Then we sidetracked off into movies and how they reflect issues of race, with big ole tangents...it was a comfy little group and I rather like it. There's probably more to say here, but my thoughts are quite forming themselves right, so I'll leave off for another time.
I finished Huck Finn, yay! For a novel of simply 250 or so pages, it seemed to be quite a bit to wade through. I mean, I'm a person who reads 300 page+ novels in two swoops. I think it was more because I was reading in that strange, critical light that occasionally comes upon an English major, looking for things that really weren't there. And enjoying the satire--mmmm, Heinlein does have that tang of Twain goodness.
(For those wondering why I keep referring to Heinlein and Twain, it's because the former was very much in sympathy with the latter, especially in his philosophies. Twain shows UP in Heinlein books, actually, and his characters quote him often. So my views of Twain are just slightly under that influence.)
But what are my thoughts of the book? I don't see it as a classic. Yet. Twain charged that those looking for a plot or moral or any such thing were up for a Darwin award, and I would agree. Huck's adventures on the river with Jim are like movements in and out of the story--when he touched land and has an experience, it becomes a plotworthy thing, something to build his character. When he's just out on the river with Jim, naked and innocent on the water of life, it has an aspect of something primal. Primal and plot very rarely mix--one is emotion, the other is a construct. And now I am getting all English majory, but the kernel is that it does engage the critical side of me, but not really the reader side. Though I did slide more into it the further along I went, and you know what? I enjoyed the ending. I thought it was a good mix of changes and beginnings and endings. When I first heard about the ending controversy, I thought they referred to Huck's lighting out for the Territories...just because. But I really didn't mind what happened at all.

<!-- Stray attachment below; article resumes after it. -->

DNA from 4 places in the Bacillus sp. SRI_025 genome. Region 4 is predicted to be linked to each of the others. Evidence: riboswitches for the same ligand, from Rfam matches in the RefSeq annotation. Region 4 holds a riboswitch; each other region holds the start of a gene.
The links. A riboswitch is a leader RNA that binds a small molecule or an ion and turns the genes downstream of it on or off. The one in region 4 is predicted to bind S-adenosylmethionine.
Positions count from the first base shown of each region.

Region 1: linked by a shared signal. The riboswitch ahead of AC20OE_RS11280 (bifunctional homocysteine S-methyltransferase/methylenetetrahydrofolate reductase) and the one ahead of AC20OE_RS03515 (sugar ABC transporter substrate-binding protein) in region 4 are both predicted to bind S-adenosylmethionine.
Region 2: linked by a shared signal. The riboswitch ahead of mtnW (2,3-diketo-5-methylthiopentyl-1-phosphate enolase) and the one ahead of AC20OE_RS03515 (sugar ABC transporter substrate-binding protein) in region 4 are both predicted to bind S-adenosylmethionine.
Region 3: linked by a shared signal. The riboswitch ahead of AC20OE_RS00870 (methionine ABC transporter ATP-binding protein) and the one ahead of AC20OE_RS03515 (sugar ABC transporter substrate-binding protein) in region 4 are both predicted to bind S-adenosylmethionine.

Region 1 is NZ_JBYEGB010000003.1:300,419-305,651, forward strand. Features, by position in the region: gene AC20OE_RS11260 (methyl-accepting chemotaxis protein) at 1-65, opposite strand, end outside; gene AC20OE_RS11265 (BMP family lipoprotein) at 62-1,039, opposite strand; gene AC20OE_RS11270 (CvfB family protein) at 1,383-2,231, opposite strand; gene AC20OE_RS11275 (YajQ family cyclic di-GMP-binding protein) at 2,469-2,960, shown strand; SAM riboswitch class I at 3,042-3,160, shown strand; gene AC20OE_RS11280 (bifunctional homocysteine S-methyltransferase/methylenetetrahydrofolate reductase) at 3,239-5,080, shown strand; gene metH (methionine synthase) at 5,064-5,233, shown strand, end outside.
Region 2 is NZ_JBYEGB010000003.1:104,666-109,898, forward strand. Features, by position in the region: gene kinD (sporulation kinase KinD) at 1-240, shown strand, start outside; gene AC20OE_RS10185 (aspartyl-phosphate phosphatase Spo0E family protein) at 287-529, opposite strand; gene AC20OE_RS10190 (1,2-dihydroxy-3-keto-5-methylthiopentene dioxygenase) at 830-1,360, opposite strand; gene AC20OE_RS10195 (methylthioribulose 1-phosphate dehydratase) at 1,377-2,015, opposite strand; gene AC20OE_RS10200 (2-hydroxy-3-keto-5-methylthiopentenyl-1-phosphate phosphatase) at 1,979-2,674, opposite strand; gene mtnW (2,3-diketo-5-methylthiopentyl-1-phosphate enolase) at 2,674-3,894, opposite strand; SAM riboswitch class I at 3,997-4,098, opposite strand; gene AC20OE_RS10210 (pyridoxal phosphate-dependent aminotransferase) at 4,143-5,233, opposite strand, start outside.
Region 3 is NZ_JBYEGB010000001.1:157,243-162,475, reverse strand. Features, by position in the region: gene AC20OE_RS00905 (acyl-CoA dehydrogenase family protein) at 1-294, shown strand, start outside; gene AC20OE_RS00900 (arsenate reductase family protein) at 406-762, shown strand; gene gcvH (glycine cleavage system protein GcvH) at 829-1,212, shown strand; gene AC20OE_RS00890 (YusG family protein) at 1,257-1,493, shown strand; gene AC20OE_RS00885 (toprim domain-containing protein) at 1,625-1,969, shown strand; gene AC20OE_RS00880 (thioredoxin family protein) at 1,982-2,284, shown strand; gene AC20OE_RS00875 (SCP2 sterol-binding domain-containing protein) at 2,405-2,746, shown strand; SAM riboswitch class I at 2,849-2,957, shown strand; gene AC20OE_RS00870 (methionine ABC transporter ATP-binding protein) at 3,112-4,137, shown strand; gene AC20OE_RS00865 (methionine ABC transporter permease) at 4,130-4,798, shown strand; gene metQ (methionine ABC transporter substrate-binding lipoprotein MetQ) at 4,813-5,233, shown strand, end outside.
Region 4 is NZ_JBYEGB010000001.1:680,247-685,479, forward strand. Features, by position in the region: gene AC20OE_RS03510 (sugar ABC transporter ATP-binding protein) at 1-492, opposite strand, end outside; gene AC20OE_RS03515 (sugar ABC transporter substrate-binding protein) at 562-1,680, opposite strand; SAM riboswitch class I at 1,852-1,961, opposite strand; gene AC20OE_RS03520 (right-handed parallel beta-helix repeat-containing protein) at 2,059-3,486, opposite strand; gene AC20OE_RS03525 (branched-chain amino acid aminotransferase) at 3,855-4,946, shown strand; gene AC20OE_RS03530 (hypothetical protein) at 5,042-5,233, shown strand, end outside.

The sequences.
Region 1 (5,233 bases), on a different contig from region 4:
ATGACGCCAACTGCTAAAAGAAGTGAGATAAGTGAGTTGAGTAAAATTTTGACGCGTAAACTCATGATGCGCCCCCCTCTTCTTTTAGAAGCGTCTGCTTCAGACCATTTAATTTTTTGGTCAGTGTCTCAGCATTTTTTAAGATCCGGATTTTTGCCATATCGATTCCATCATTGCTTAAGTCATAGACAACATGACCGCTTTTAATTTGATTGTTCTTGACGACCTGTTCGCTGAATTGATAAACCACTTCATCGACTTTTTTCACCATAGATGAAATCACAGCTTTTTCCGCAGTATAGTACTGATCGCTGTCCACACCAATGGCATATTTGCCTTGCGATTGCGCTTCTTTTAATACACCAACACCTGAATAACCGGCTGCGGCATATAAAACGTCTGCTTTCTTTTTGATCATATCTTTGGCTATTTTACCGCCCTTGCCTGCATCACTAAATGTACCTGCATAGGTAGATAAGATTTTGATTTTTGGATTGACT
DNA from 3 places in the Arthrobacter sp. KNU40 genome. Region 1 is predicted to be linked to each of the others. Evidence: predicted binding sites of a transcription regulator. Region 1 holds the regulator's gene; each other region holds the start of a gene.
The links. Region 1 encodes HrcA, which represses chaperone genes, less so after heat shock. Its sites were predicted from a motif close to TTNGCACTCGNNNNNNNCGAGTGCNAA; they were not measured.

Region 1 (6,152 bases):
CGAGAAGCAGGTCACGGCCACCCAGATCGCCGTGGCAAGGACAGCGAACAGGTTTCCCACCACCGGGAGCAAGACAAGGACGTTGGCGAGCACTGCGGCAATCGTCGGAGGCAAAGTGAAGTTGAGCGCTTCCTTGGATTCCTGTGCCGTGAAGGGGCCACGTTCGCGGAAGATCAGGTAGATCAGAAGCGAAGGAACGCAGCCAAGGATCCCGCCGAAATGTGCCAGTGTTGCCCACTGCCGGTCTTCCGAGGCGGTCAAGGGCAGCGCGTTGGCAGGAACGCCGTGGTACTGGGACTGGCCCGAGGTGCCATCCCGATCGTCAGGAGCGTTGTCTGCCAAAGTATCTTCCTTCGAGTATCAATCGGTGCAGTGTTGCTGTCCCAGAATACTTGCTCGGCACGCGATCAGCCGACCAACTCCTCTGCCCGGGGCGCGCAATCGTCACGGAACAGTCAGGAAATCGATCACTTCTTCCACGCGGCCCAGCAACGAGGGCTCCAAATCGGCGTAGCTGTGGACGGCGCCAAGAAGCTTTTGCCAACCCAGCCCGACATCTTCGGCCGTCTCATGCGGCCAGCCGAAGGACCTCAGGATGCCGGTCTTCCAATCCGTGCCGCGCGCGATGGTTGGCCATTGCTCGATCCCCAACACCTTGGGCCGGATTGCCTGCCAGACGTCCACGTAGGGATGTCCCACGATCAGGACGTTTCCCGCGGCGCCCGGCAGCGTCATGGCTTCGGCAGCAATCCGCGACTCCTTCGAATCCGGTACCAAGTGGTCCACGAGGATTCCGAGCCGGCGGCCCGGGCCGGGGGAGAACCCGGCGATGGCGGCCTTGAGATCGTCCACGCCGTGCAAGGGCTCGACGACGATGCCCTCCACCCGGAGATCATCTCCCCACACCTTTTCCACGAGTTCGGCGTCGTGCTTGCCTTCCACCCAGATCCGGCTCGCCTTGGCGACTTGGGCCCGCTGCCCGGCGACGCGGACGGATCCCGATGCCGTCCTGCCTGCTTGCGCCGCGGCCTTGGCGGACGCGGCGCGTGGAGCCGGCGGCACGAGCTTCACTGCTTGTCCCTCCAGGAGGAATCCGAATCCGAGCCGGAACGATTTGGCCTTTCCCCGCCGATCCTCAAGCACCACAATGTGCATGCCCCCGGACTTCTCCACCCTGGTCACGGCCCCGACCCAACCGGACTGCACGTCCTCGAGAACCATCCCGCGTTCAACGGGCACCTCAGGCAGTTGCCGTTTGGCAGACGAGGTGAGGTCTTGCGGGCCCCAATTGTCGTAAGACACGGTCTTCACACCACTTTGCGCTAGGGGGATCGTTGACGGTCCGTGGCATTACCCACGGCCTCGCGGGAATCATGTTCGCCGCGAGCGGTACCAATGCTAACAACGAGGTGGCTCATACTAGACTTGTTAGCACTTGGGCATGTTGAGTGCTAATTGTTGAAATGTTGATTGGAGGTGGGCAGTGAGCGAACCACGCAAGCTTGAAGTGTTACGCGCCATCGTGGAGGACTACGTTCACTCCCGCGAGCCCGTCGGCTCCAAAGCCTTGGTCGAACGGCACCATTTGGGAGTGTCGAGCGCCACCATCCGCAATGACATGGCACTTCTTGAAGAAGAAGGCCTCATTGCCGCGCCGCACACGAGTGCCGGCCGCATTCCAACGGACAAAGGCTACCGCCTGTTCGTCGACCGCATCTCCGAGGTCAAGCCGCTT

I was very mindful of the language, though, especially the use of THAT WORD. (last time emphasis, really--but I'd like to note that English really only has two words of that type left, and I'm sure you know what they are. And no, "fuck" isn't one of them.) As I wrote in the last entry, it really twisted my gut in its frequent usage...but as I was thinking about it at work, I realized that it's versimilitude. It's realism we don't like now, but I don't think you could get Twain to change it. He set out to capture the dialect, the mood, the whole experience of life on the Mississippi, with some changes made for story--and I think it he did it. An essay in the back called him "the least Southern Southerner" and his roots are all in Northern stock...so perhaps he escaped the imprinting that came of being white stock in the South pre-Civil War. If I want to follow radically along those lines, I'd then interpret Huck Finn as a sort of radical manifesto, a charge to the white man--"never forget the shame we inflicted upon these people." But then there are all sorts of questions to puzzle out, so maybe it's not that. But I just can't see Twain as a racist en total.